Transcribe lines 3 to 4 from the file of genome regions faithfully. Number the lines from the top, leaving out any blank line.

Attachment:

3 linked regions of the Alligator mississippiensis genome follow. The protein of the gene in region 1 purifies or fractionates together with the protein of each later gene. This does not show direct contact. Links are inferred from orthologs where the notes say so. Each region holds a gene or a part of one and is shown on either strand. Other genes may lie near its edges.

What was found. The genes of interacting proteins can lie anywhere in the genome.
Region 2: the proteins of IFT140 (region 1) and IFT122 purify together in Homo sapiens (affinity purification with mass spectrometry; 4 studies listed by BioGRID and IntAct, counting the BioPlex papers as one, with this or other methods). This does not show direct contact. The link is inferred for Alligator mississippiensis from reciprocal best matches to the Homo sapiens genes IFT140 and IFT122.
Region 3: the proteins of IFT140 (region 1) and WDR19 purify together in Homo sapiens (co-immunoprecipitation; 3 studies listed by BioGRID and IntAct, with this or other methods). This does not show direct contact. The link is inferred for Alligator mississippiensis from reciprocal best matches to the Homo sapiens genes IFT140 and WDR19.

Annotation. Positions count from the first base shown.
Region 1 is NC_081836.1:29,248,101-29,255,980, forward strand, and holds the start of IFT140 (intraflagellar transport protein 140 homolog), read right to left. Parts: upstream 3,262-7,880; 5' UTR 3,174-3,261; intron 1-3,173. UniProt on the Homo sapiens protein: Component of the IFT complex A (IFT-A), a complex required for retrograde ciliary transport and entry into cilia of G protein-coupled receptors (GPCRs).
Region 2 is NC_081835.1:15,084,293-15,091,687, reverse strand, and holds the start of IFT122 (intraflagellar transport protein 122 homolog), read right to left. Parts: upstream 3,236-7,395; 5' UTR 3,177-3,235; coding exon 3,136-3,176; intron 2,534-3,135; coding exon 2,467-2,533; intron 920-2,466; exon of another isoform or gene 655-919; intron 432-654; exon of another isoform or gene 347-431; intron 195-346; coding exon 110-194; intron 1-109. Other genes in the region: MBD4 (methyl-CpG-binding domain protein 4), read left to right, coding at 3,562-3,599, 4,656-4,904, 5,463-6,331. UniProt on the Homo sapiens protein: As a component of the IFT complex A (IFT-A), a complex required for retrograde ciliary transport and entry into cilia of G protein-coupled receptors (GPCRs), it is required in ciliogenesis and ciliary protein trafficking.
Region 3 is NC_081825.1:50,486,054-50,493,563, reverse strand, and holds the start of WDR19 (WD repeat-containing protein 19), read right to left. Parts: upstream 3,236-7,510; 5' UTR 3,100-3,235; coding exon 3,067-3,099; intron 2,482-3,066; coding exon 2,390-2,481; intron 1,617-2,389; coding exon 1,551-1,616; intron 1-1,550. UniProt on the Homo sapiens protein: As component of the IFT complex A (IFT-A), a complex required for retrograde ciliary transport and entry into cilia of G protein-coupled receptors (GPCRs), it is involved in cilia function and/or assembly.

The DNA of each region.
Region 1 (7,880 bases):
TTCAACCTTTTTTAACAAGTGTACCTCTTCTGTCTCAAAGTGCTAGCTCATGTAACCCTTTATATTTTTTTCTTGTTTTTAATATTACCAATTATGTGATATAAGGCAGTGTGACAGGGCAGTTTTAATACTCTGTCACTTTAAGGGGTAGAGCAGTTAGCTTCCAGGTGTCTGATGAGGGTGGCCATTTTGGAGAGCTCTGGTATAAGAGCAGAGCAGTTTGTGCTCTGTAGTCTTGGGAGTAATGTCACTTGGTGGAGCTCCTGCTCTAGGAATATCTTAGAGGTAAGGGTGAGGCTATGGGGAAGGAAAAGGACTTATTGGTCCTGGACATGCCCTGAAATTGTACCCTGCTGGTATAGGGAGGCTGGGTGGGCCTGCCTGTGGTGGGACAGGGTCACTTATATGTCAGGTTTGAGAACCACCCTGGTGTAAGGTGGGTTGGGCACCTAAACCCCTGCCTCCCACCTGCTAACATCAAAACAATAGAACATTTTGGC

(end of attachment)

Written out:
Region 2: the proteins of IFT140 (region 1) and IFT122 purify together in Homo sapiens (affinity purification with mass spectrometry; 4 studies listed by BioGRID and IntAct, counting the BioPlex papers as one, with this or other methods). This does not show direct contact. The link is inferred for Alligator mississippiensis from reciprocal best matches to the Homo sapiens genes IFT140 and IFT122.
Region 3: the proteins of IFT140 (region 1) and WDR19 purify together in Homo sapiens (co-immunoprecipitation; 3 studies listed by BioGRID and IntAct, with this or other methods). This does not show direct contact. The link is inferred for Alligator mississippiensis from reciprocal best matches to the Homo sapiens genes IFT140 and WDR19.